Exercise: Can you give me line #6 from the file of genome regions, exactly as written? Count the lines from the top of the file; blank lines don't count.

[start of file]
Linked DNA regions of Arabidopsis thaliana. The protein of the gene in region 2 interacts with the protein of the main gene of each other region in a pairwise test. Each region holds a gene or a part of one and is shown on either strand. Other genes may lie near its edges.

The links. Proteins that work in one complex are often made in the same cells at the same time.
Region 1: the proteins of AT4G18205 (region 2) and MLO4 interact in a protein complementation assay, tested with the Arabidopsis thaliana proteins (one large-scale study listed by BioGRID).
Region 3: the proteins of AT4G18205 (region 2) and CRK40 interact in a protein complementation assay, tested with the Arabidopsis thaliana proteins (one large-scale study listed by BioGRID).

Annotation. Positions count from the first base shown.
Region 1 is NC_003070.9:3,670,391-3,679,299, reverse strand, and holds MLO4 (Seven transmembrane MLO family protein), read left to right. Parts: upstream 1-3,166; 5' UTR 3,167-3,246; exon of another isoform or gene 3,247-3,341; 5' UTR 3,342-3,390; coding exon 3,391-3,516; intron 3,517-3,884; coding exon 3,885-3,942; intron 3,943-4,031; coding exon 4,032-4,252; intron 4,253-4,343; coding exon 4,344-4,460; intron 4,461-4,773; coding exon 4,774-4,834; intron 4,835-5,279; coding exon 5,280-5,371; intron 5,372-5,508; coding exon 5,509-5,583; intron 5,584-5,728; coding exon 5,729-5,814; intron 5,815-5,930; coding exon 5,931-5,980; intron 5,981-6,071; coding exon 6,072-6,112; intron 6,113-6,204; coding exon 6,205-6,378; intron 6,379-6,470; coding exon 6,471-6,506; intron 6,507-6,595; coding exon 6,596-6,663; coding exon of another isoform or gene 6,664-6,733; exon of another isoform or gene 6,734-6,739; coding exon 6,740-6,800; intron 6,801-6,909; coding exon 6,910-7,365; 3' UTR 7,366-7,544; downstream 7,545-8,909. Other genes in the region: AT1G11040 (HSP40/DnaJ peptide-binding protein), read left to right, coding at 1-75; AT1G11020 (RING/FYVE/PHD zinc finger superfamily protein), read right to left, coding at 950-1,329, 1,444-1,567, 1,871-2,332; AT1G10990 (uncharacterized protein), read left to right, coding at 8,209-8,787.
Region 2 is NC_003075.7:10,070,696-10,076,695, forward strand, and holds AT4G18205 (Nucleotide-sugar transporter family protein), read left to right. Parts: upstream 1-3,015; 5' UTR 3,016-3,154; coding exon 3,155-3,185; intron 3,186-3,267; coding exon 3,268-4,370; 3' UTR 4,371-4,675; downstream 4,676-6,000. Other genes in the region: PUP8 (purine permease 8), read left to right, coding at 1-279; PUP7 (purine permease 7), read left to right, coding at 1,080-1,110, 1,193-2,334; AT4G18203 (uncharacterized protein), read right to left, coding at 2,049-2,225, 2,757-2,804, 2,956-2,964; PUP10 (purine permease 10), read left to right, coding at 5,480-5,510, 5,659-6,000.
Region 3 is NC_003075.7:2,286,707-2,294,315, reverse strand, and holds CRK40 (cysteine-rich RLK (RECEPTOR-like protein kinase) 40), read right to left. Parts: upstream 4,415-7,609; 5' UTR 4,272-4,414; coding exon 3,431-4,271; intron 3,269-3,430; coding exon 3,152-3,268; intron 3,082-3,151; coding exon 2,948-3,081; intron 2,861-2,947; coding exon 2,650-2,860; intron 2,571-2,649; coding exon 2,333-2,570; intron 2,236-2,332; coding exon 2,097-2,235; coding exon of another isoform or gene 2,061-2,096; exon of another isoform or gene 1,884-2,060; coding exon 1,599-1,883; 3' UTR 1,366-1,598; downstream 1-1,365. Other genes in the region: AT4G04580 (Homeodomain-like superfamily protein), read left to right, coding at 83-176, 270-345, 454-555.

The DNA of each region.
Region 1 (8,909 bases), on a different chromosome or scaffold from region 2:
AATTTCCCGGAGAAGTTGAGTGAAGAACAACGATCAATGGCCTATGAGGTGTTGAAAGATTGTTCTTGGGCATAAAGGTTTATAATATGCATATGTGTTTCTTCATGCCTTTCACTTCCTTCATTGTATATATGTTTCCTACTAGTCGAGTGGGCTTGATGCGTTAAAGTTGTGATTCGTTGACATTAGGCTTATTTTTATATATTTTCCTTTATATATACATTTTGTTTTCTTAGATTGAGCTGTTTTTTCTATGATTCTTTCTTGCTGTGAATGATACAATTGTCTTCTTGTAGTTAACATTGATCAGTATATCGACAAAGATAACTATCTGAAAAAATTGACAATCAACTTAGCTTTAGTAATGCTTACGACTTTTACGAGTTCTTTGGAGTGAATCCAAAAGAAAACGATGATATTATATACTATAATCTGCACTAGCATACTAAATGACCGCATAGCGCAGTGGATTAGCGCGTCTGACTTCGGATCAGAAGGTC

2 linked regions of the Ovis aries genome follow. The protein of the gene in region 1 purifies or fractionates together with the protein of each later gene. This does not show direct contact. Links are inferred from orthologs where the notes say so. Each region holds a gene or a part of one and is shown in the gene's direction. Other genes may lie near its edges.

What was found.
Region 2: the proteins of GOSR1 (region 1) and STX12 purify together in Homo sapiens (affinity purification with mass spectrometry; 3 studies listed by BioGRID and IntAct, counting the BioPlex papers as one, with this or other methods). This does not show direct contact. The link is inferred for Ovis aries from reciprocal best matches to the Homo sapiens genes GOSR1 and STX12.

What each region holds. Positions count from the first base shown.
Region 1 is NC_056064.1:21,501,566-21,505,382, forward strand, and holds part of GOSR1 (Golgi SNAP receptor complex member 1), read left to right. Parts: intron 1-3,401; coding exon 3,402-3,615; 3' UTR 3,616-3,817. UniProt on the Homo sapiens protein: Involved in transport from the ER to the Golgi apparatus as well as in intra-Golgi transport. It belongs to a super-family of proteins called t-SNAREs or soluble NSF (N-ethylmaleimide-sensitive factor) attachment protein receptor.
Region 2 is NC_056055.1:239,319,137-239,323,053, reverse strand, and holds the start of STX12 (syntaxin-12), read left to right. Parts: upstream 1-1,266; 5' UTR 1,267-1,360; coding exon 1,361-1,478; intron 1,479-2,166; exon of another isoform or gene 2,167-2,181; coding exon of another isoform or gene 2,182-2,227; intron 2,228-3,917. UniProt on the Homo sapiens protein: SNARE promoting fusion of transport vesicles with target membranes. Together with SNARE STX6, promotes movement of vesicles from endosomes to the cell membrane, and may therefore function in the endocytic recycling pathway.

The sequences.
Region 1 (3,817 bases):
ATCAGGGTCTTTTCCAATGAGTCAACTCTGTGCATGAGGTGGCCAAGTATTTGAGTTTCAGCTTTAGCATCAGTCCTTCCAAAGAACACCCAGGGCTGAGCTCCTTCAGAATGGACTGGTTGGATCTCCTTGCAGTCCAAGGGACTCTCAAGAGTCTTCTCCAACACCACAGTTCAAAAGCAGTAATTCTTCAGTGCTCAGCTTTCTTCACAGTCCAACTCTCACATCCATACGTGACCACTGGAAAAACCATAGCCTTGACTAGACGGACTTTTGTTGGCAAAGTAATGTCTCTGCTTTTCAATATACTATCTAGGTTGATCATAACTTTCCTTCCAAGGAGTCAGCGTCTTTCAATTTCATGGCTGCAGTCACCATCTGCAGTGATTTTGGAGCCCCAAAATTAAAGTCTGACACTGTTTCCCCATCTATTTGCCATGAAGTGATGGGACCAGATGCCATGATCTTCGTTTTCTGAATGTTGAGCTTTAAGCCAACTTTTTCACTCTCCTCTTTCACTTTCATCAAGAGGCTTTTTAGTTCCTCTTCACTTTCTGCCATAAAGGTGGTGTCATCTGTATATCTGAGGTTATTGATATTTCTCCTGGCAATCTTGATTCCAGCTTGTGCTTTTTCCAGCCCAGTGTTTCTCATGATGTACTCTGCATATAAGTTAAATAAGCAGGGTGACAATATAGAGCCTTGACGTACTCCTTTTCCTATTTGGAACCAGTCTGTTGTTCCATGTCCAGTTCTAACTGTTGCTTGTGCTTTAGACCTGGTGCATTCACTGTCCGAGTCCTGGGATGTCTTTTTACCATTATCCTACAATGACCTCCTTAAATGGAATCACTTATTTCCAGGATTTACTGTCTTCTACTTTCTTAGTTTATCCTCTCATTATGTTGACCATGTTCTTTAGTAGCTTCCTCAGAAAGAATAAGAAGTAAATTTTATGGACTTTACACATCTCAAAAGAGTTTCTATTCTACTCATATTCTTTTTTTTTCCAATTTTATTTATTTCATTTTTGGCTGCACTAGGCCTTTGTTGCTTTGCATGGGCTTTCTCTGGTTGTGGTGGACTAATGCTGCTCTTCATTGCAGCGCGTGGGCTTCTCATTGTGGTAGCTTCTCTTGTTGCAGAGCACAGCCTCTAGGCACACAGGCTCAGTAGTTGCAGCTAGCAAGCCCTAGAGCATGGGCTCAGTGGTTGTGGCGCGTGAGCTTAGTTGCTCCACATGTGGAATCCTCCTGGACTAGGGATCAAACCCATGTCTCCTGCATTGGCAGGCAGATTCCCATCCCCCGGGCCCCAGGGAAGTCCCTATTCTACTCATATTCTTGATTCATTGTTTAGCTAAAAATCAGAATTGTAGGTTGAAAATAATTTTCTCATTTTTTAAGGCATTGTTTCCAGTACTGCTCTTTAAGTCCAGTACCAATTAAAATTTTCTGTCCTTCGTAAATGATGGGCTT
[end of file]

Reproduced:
Region 1 is NC_003070.9:3,670,391-3,679,299, reverse strand, and holds MLO4 (Seven transmembrane MLO family protein), read left to right. Parts: upstream 1-3,166; 5' UTR 3,167-3,246; exon of another isoform or gene 3,247-3,341; 5' UTR 3,342-3,390; coding exon 3,391-3,516; intron 3,517-3,884; coding exon 3,885-3,942; intron 3,943-4,031; coding exon 4,032-4,252; intron 4,253-4,343; coding exon 4,344-4,460; intron 4,461-4,773; coding exon 4,774-4,834; intron 4,835-5,279; coding exon 5,280-5,371; intron 5,372-5,508; coding exon 5,509-5,583; intron 5,584-5,728; coding exon 5,729-5,814; intron 5,815-5,930; coding exon 5,931-5,980; intron 5,981-6,071; coding exon 6,072-6,112; intron 6,113-6,204; coding exon 6,205-6,378; intron 6,379-6,470; coding exon 6,471-6,506; intron 6,507-6,595; coding exon 6,596-6,663; coding exon of another isoform or gene 6,664-6,733; exon of another isoform or gene 6,734-6,739; coding exon 6,740-6,800; intron 6,801-6,909; coding exon 6,910-7,365; 3' UTR 7,366-7,544; downstream 7,545-8,909. Other genes in the region: AT1G11040 (HSP40/DnaJ peptide-binding protein), read left to right, coding at 1-75; AT1G11020 (RING/FYVE/PHD zinc finger superfamily protein), read right to left, coding at 950-1,329, 1,444-1,567, 1,871-2,332; AT1G10990 (uncharacterized protein), read left to right, coding at 8,209-8,787.